By Harriet P. Gross
The New York Times usually runs incredibly comprehensive obituaries. So I was doubly intrigued and more than a bit disappointed when I saw, on Sept. 30, its report on the passing of Dr. Reubin Andres at his home a week earlier.
The two reasons? First — the headline: The deceased was “an advocate of weight gain,” it read. In this day of obsessive concern over obesity, how could one not be intrigued by that? Second — the name: “Andres” belongs to Dallas, Texas, not Baltimore, Md., which the Times gave as the place of his death.
It turns out that there’s a good reason for the headline. Dr. Andres was a gerontologist who “gained his widest attention for arguing controversially that weight gain in older people increases longevity,” according to the Times. And, yes: way down near the bottom of the lengthy piece was what I was looking for. “Reubin Andres was born in Dallas to Harry and Chaya Ruchel Andres, who owned and ran a grocery store. The family’s first language was Yiddish,” it said.
What the Times didn’t say was that Chaya Ruchel was a Yiddish poet of some importance and that Harry set an unmatched standard of sympathetic service repeated by his son Dave, who took over the store and extended credit freely to everyone with real problems paying. When Dave himself passed away, he left behind a basketful of IOUs, none of which he had even tried — or ever intended — to collect.
Dave’s wife, Ruth, gives heart and soul to the Dallas Jewish community and to all the city’s needy, as did her late husband. She is especially active with the Dallas Jewish Historical Society, where much of the Andres’ past and poetry is archived.
The Times gives a nod to the kind of respect that Reubin, like all of his family, had for Judaism. Born in 1923, he matriculated at Dallas’ Southern Methodist University when he was only 16 years old, but “left in 1941, just short of a degree, because he would not fulfill the school’s religion requirement.”
However, his excellent academic record allowed him to enter Southwestern Medical School. Before his graduation he joined the U.S. Army, which afterward sent him as a control expert on venereal disease and malaria to Japan and Korea. Times reporting is very terse on this part of his life: “While there, he contracted malaria,” it says, “but recovered.”
Good thing, too. Reubin became clinical director of the National Institute on Aging. In that post, he was “asked to address a conference on obesity and mortality, and not knowing much about the topic, began investigating the literature.”
What he found was that life insurance company weight recommendations, passed on to doctors as virtual gospel, were too high for the early part of life, too low for the later; those who lived longest weighed up to 20 percent more than what was supposed to be ideal.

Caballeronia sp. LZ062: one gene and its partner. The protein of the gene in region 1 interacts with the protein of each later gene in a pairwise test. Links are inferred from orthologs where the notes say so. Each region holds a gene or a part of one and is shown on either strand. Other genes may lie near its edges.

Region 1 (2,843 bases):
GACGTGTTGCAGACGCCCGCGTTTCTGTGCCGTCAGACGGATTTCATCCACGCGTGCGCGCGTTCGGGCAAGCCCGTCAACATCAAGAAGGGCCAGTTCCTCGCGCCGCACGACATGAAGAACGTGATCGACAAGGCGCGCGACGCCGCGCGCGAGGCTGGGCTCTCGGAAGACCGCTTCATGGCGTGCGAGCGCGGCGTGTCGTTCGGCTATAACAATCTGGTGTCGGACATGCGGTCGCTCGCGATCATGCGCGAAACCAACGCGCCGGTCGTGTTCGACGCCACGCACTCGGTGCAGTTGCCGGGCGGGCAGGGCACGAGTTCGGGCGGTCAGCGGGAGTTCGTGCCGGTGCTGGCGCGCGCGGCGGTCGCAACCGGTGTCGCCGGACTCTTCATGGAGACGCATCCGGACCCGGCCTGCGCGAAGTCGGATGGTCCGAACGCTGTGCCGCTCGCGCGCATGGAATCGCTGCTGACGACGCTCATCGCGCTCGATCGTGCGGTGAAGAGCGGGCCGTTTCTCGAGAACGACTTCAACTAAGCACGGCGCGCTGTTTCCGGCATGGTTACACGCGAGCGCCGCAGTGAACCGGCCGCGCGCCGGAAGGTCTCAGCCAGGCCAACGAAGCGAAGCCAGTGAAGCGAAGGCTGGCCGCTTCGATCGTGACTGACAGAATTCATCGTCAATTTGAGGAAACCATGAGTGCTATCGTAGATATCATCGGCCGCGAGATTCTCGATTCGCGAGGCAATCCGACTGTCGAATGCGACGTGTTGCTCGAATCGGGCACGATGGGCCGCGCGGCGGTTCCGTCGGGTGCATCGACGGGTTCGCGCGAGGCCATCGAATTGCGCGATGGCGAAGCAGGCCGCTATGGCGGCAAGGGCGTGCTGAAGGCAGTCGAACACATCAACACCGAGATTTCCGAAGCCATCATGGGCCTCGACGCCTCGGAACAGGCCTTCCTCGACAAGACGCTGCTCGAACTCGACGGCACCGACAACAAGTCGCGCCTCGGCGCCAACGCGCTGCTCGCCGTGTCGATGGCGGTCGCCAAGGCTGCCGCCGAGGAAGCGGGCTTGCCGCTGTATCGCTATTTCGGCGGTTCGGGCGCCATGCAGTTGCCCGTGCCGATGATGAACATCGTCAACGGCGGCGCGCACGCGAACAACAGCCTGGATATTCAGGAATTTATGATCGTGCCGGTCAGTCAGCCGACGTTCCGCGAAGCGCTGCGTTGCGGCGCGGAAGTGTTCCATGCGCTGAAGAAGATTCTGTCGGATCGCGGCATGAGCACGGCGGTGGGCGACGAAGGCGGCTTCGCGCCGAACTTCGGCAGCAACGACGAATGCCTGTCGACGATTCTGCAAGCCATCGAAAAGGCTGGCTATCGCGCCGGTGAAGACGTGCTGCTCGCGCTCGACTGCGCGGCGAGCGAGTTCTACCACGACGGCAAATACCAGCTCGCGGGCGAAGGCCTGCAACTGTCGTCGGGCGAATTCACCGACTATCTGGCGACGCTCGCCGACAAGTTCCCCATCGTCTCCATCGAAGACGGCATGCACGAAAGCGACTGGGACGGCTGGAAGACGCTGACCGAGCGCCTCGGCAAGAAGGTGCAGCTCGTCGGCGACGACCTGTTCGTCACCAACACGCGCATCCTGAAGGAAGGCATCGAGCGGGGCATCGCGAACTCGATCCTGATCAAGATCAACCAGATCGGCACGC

“Prevailing wisdom held that the most healthful way to age was to maintain the same weight throughout adulthood,” the Times reported. But Dr. Andres disagreed: “ … people should start thin, then gain about six pounds a decade beginning in their early 40s.”
The Andres obituary quotes from an actual interview he gave the Times back in 1985: “For some reason, the idea has grabbed us that the best weight throughout the lifespan is that of a 20-year-old. But there’s overwhelming evidence now that as you go through life, it’s in your best interests to lay down some fat. It’s not my contention that the fatter the better; it is my contention that the desirable range rises with age.” People have been arguing with him and his findings ever since.
They have not, however, disagreed in the least with his pioneering Type 2 diabetes research. This culminated in the development of his much-honored glucose insulin clamp, a vital element in today’s study and testing of new drugs and interventions for people with the disease.
Reubin Andres might have spent his post-Army life as a Dallas physician if he hadn’t left here to spend a year at Johns Hopkins in Baltimore; that’s where he found out that he liked research enough to make it his career, and so that city became home for the rest of his life …
… which ended with a heart attack on Sept. 23 of this year. He was 89 years old, leaving to mourn him his wife, a daughter, three sons, seven grandchildren and all of us in Dallas who respect and honor the entire Andres family.